He called it non-wheezing asthma and he knew how to treat it. I take two different drugs, carry rescue inhalers on my person at all times, and have a nebulizer in my bedroom (and in my carry on luggage when I go on trips). You’d think it would be a relief to know what it is and how we can manage it, and in many, many ways it is. Now I can explain why some things set me off and make me cough and uncomfortable, and yeah. But, because it doesn’t sound like the asthma my family has known, it’s been hard, at times, for them to accept that it is, in fact, asthma.

At one time, I was advised that I should get full-fledged asthma testing because “it’s not really asthma unless you have those tests.” My doctors have a different point of view. I would not respond so well to the drugs that I take if I didn’t have asthma — in other words, they would have no appreciable affect on my coughing and on my struggles to breathe.

These days non-wheezing asthma has a new name: cough variant asthma. What’s particularly interesting, if you read around on it, is that it is difficult to diagnose because the usual tests for asthma don’t work. In fact, there are really only two ways to diagnose it 1) be lucky enough to have an attack in the doctor’s office, or 2) inhale irritants to trigger an attack in the office. In other words, have an attack to prove that’s what’s going on. So, I guess I got lucky in that I had an attack in the office and my doctor knew what he was hearing.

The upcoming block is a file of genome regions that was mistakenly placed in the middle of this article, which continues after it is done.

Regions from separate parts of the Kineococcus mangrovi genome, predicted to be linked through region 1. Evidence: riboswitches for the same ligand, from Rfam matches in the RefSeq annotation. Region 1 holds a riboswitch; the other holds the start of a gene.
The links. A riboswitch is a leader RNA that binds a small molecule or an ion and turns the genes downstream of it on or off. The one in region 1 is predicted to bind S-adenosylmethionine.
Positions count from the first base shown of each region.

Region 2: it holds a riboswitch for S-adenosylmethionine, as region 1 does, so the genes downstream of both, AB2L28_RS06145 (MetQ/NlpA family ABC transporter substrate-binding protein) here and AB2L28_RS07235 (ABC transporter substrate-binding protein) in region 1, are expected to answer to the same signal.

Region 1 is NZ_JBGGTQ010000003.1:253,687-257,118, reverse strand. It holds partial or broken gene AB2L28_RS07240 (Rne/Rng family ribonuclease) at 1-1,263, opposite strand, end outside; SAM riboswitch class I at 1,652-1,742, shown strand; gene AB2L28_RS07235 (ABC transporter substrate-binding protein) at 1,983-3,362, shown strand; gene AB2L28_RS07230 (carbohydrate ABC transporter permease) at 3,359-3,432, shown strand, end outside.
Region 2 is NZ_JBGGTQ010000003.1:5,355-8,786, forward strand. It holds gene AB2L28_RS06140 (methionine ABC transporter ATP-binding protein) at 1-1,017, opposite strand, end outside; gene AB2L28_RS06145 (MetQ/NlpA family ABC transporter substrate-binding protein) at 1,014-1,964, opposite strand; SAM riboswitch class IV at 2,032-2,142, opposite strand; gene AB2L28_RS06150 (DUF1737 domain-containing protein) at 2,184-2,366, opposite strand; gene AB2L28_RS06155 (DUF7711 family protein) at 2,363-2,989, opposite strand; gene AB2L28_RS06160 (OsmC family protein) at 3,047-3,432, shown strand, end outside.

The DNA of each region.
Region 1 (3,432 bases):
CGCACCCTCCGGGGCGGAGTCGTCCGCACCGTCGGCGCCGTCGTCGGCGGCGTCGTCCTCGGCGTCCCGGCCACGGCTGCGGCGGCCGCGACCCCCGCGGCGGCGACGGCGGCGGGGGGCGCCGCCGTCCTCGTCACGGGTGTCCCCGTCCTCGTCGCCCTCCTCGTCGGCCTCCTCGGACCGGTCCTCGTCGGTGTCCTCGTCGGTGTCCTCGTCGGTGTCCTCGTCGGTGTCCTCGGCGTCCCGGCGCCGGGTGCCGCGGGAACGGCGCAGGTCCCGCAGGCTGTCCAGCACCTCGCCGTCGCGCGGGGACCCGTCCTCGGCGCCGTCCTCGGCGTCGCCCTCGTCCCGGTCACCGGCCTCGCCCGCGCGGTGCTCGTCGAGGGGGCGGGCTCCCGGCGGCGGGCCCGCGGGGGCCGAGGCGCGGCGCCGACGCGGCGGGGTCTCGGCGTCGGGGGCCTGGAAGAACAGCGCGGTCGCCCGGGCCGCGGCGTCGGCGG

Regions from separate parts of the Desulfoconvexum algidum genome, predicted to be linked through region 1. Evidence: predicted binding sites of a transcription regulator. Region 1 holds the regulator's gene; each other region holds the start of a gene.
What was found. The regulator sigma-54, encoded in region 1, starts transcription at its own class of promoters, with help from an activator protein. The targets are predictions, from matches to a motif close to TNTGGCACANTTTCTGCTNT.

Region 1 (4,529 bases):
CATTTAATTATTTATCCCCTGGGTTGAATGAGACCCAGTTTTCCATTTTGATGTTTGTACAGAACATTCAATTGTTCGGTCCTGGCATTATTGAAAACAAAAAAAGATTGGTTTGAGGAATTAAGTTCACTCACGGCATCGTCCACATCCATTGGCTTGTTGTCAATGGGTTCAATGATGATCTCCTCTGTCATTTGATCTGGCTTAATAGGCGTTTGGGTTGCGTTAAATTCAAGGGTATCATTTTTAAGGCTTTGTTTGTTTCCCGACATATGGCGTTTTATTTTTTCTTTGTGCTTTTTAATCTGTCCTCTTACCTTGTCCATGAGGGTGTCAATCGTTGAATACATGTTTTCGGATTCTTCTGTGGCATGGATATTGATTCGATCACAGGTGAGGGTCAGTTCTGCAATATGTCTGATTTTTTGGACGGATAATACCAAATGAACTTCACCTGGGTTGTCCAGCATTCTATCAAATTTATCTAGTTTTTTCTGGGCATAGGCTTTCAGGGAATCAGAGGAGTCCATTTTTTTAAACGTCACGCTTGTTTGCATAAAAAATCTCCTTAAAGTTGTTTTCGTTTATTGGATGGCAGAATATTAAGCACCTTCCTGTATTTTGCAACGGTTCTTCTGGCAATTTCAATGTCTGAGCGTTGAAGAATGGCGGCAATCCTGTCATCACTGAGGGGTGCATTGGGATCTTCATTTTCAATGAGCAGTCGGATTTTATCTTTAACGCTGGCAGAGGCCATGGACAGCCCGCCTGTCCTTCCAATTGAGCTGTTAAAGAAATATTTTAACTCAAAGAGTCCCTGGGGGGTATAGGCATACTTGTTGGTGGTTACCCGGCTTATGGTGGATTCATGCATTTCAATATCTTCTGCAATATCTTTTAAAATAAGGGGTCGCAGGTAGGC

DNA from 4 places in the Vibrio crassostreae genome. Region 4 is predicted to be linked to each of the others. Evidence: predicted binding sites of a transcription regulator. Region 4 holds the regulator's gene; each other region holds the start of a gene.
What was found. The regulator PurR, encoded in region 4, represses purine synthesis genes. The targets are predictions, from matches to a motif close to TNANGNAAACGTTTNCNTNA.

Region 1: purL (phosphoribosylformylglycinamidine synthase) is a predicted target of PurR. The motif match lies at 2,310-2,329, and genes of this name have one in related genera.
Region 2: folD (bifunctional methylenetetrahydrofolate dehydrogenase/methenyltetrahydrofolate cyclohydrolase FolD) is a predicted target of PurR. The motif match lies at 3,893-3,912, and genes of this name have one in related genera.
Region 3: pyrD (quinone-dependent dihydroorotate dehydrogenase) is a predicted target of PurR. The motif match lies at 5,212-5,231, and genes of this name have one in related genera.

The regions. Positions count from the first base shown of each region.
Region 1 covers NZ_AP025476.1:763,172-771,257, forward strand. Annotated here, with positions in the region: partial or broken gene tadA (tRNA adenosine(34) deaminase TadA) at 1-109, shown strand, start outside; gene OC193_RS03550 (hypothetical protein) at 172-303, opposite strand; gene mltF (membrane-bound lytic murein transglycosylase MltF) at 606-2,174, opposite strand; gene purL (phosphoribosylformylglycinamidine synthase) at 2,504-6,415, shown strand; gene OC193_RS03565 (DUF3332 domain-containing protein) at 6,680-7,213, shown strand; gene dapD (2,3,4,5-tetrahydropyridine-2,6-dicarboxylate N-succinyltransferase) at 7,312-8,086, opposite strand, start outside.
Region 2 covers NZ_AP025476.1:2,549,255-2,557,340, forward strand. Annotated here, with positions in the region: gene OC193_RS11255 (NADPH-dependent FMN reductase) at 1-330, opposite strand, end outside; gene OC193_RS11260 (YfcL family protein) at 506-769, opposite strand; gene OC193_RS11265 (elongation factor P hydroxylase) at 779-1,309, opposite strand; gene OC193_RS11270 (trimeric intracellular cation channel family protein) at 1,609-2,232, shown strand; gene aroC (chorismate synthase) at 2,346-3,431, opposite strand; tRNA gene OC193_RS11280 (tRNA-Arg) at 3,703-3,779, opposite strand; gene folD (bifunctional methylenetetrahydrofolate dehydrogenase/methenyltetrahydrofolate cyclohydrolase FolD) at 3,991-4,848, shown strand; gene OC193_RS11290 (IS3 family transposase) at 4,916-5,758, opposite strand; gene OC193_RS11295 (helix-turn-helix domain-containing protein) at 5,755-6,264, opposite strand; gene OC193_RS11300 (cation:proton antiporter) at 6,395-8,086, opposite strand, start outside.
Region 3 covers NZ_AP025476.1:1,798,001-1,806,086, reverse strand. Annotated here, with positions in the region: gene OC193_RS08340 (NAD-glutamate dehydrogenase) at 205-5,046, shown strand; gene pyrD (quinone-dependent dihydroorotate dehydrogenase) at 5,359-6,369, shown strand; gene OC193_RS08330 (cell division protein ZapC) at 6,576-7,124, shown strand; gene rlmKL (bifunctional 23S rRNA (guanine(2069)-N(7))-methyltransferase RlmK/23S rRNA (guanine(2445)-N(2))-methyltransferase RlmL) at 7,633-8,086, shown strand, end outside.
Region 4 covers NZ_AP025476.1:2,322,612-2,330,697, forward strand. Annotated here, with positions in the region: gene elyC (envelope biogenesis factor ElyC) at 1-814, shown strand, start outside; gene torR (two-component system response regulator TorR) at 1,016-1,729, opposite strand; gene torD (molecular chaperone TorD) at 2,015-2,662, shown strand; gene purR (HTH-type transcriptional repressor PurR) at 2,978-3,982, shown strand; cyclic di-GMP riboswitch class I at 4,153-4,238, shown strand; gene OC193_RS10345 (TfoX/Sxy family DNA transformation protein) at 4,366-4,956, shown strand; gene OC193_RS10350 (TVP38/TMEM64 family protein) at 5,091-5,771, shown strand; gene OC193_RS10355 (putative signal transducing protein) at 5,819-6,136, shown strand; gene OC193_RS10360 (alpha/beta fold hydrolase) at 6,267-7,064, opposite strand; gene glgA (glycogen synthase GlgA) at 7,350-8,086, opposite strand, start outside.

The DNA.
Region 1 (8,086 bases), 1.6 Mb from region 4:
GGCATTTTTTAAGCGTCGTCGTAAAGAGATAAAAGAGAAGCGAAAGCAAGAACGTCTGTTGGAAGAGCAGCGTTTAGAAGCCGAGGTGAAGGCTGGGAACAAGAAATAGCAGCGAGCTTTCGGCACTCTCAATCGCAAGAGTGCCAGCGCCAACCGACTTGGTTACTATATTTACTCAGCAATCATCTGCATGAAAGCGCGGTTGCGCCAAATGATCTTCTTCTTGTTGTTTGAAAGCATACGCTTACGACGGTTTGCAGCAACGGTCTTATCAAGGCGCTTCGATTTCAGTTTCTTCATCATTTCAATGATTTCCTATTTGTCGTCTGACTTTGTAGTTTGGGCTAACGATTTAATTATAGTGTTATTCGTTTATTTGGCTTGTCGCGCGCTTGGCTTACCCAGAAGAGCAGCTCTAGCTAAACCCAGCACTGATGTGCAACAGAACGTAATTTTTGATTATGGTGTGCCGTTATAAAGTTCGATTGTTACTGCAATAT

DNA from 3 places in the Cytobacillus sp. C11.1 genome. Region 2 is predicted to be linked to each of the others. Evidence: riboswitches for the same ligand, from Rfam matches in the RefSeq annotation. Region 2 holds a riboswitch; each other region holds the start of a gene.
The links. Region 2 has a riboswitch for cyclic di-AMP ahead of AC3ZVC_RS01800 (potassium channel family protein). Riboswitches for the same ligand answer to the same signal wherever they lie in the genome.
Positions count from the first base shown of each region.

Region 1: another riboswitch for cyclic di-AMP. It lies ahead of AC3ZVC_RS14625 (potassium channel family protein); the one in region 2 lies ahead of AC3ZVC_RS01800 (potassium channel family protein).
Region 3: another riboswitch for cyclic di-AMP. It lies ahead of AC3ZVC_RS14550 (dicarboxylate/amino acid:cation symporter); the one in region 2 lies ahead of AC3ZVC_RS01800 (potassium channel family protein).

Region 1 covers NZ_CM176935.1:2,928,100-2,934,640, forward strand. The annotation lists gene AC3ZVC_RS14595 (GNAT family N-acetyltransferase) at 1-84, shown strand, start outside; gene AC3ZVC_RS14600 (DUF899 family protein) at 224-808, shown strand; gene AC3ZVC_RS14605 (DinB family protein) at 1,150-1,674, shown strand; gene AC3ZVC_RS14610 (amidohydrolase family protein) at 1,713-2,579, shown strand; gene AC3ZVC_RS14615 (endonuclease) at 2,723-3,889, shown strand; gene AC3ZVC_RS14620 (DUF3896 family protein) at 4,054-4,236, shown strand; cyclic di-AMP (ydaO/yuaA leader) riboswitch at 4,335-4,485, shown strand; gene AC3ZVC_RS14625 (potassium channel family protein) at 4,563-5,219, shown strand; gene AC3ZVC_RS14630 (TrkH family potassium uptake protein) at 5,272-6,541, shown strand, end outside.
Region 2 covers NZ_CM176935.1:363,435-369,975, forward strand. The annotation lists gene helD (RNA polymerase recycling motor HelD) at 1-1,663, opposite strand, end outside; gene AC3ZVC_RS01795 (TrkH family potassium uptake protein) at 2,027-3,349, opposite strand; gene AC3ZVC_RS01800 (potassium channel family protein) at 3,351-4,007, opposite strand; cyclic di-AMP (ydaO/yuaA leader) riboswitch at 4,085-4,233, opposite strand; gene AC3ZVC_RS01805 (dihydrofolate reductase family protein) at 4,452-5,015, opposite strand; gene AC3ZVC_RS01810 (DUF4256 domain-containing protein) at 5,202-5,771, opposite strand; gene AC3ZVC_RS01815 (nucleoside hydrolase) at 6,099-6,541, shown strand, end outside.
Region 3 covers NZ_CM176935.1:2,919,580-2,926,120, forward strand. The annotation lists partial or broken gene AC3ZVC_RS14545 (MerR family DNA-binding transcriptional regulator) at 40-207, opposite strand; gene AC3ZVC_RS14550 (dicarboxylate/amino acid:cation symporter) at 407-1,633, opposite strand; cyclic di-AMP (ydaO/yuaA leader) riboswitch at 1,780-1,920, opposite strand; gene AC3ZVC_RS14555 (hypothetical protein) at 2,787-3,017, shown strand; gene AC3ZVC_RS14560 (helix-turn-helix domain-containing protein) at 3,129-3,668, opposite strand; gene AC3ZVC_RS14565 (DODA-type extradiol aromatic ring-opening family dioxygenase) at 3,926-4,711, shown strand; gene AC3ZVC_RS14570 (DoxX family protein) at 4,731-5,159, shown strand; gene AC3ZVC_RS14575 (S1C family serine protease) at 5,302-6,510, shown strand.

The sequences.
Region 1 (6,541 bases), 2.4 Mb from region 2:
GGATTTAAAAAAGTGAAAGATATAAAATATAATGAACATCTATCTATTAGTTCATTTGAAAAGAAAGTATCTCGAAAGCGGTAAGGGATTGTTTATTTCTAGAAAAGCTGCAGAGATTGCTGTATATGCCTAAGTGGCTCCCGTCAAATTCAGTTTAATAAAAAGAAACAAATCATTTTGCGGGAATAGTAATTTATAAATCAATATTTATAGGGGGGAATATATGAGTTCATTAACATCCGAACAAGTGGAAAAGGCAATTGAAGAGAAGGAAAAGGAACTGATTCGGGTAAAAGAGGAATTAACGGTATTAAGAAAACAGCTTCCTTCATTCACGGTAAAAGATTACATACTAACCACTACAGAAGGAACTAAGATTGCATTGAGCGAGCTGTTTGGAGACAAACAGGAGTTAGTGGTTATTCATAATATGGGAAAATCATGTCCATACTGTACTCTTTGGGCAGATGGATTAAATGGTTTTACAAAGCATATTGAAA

The really tough part is that because I have it, both of my kids have an increased chance of developing it. The first pediatrician we had didn’t think it was an issue, but our current one asks me every time we bring Ben in if I’ve seen any signs or anything that worries me. Because it’s difficult to diagnose and it does occur in children, the best way to catch it is for parents to be aware that it exists and that it doesn’t behave like typical asthma. So, what do I watch for:

1) Coughing. A dry cough that is completely unproductive. It can sound a bit like barking and a bit ragged. It can also seem uncontrollable, like the kid literally can’t stop coughing. Sometimes the kid may say that their ribs hurt from coughing or talk about a little tickle in the back of his/her throat that seems to be making them cough.

2) Specific things that seem to trigger a cough. My triggers are grass, pollen, cigarette smoke, dust, and perfume. So yeah, I don’t get out much.

Of course, this means when Ben has an unexplained coughing fit, I get a little nervous, but I don’t see the uncontrollable aspect that I associate with my asthma. He seems to be able to get it under control and he doesn’t seem to get breathless. I guess that means so far, so good.

Excuse me, I have to go find an inhaler — the dogs just came in and I’m having a “bad breathing” day.

Stop Me If You’ve Heard This One

Passed along recently, “It’s the definition of a mammal. If you’re not breast feeding . . . you’re a fucking reptile.”

Nice.

Very nice.

Not that we’re judgmental or anything. And we completely support your “choice” not to breast feed, but don’t mind us while we call you a snake because you don’t.

It’s taken me almost twenty-four hours to move from stunned, shocked, and hurt to incredibly pissed off. See? I can be taught. My initial reaction wasn’t rage; I was too busy being hurt by it to be furious. Now? I’m angry.